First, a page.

The cons of stepping down is I do love this job. But, I don’t want the college to get stale. I think bringing in a new leader is always an opportunity for an organization to engage in some self-reflection about where it wants to go. 

     

    DI: What do you think that relationship with the new dean will be like?

    Brown: Well, that is up to the new dean. I will make sure that they know how to reach me at any time for advice or counsel, but they will need to ask for it. I will not provide it unsolicited. I will do everything I can to help make the next (stage) successful.

     

    DI: Do you see the residential MBA program coming back?

    Brown: I mean, no, never say never, but no, I think the way the market has evolved, it has proven to be a really good decision. Our online program is doing extraordinarily well. I think since our announcement, additional schools have gotten out of it. Almost no one is entering the residential market.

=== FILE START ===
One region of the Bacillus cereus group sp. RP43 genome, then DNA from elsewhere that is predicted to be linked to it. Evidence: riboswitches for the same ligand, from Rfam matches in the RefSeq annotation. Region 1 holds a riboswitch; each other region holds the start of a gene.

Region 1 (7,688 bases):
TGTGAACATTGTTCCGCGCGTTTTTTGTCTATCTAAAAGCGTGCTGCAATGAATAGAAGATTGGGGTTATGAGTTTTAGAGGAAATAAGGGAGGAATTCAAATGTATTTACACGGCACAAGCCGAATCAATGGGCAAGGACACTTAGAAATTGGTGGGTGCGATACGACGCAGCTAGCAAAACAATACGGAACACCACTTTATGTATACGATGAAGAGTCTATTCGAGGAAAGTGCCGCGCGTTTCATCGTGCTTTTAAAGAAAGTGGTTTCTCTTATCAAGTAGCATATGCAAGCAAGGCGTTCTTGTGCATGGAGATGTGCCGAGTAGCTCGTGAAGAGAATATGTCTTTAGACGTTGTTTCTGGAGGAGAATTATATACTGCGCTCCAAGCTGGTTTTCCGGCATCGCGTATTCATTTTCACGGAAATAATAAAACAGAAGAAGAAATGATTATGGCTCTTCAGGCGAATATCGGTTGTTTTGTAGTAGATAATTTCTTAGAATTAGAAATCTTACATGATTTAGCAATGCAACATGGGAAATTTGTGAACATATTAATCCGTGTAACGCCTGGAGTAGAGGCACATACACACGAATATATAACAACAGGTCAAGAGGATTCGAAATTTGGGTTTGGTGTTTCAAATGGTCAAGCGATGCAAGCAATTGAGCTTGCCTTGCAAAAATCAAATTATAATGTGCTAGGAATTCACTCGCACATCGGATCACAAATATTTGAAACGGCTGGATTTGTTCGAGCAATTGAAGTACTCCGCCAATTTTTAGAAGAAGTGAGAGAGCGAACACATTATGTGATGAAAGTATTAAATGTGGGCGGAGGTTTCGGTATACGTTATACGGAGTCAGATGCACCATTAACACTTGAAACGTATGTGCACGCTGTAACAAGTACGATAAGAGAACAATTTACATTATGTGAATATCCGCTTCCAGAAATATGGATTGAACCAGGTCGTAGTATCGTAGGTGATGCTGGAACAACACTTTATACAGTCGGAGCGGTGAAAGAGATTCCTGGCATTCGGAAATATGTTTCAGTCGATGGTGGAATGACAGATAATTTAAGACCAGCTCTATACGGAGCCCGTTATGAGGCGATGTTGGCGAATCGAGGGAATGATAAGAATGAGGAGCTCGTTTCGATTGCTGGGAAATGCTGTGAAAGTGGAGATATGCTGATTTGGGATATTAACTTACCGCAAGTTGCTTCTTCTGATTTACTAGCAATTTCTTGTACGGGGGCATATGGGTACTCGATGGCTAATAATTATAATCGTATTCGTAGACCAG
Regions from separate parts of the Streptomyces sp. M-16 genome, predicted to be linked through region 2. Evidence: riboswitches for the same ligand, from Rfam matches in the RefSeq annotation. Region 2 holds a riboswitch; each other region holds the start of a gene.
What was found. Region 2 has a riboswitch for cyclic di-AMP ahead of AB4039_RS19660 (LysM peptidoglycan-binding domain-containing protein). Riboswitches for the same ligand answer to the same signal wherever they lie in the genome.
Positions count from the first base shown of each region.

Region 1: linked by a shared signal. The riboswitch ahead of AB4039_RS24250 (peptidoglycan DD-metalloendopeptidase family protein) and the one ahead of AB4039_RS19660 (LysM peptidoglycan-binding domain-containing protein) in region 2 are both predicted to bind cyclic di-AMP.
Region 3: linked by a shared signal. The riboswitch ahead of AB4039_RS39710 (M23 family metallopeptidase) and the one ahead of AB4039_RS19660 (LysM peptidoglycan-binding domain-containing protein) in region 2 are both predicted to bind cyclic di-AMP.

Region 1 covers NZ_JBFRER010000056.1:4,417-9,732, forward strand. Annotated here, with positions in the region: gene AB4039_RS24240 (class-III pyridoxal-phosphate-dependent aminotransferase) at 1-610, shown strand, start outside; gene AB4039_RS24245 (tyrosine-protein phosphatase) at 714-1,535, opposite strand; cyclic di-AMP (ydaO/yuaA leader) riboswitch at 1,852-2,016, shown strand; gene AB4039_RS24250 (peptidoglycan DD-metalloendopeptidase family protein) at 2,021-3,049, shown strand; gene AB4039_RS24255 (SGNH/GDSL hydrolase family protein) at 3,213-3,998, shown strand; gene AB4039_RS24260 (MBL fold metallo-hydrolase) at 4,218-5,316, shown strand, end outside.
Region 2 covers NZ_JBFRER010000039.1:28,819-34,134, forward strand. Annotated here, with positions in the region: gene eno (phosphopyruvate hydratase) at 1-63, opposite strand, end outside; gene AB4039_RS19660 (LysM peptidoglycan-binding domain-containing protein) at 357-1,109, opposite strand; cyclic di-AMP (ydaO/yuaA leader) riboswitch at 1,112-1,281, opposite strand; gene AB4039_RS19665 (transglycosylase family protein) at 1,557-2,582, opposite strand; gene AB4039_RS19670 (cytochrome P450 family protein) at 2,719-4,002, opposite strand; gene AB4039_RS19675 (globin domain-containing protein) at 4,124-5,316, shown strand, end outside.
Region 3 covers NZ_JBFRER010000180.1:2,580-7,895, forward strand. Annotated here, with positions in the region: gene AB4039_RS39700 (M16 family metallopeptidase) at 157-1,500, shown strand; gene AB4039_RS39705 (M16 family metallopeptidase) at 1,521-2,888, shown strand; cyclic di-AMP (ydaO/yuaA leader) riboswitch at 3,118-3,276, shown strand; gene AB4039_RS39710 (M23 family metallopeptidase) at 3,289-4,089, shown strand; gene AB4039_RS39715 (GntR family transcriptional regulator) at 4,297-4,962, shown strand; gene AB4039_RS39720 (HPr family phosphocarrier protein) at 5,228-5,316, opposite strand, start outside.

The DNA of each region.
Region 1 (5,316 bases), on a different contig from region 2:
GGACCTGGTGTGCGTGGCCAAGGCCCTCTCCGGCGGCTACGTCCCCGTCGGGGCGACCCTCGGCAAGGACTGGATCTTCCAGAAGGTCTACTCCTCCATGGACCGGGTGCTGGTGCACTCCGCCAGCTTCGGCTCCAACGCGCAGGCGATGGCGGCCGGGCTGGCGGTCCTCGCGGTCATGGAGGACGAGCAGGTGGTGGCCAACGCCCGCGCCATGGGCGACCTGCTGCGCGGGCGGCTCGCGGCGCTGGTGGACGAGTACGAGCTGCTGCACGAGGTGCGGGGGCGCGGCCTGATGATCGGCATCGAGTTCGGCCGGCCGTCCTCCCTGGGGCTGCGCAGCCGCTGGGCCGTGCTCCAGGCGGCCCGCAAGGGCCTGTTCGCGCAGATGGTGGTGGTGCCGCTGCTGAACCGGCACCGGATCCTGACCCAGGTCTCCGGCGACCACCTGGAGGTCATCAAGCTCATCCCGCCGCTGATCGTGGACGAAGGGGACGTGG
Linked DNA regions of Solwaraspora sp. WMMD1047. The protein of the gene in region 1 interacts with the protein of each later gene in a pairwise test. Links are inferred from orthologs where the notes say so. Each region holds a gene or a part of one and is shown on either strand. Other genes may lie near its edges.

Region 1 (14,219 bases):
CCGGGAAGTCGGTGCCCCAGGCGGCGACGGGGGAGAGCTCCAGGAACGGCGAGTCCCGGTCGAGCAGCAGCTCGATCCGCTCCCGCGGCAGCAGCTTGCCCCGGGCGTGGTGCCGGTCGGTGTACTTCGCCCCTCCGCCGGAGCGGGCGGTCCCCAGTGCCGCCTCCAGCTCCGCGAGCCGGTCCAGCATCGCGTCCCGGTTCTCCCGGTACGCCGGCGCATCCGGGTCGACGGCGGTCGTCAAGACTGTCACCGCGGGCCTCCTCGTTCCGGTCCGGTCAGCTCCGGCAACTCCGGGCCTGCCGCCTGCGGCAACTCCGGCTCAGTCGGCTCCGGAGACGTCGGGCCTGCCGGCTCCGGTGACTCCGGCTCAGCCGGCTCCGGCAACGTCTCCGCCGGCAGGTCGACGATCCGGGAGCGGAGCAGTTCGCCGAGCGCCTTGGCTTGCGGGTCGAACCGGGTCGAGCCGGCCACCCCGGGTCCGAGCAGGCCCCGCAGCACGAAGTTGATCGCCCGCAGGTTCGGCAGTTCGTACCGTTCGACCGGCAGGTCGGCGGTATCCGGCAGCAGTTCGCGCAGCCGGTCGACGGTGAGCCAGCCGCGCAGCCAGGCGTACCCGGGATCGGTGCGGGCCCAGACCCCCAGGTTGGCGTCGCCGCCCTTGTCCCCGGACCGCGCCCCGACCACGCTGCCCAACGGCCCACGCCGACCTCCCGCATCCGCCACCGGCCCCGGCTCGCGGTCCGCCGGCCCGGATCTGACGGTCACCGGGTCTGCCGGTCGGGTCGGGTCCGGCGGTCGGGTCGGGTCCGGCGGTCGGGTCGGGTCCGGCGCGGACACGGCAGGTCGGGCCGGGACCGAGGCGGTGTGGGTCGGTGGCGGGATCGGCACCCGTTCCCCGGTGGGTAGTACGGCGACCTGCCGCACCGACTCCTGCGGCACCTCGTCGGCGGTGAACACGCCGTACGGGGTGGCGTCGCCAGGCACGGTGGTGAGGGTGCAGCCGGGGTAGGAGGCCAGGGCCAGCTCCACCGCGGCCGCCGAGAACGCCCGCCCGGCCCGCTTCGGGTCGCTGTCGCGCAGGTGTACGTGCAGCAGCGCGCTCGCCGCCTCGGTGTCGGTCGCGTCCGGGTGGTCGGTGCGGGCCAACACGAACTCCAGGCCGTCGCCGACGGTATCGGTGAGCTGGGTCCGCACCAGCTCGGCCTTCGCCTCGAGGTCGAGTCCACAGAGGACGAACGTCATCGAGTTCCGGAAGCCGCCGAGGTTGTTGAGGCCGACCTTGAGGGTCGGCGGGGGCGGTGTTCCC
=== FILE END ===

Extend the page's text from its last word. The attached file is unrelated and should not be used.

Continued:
DI: Where do you see higher education heading?

    Brown: So, technology has obviously changed. It makes geography less relevant. At the same time, public support for higher education is declining, in part because people view it as expensive because it is much more expensive than it used to be.

    There are other factors too. If we were going to sit down today and design a higher education system, I don’t think we would come up with a system where people spend four years on campus and then are done. Instead, I think we would be weaving education in with people’s work lives and family lives throughout their entire lives because the skills that we’re going to need are going to be changing and evolving.

    (One of my favorite examples was) back in 2016. This guy by the name of Al Harms; he was a four-star admiral in the United States Navy. He was the commander of the U.S. Pacific Fleet. That is the same position as, you know, who was commanding Pearl Harbor back in 1941. So, he retired from the Navy and was looking to do something different. So, he came back, and I think he was in his 60s at the time, and he earned his MBA from us. 

    We have so many stories like that of people around the world. People who’ve been displaced from their home country and have been able to continue to work on their degree. While moving from country to country, people switch jobs — just all kinds of things.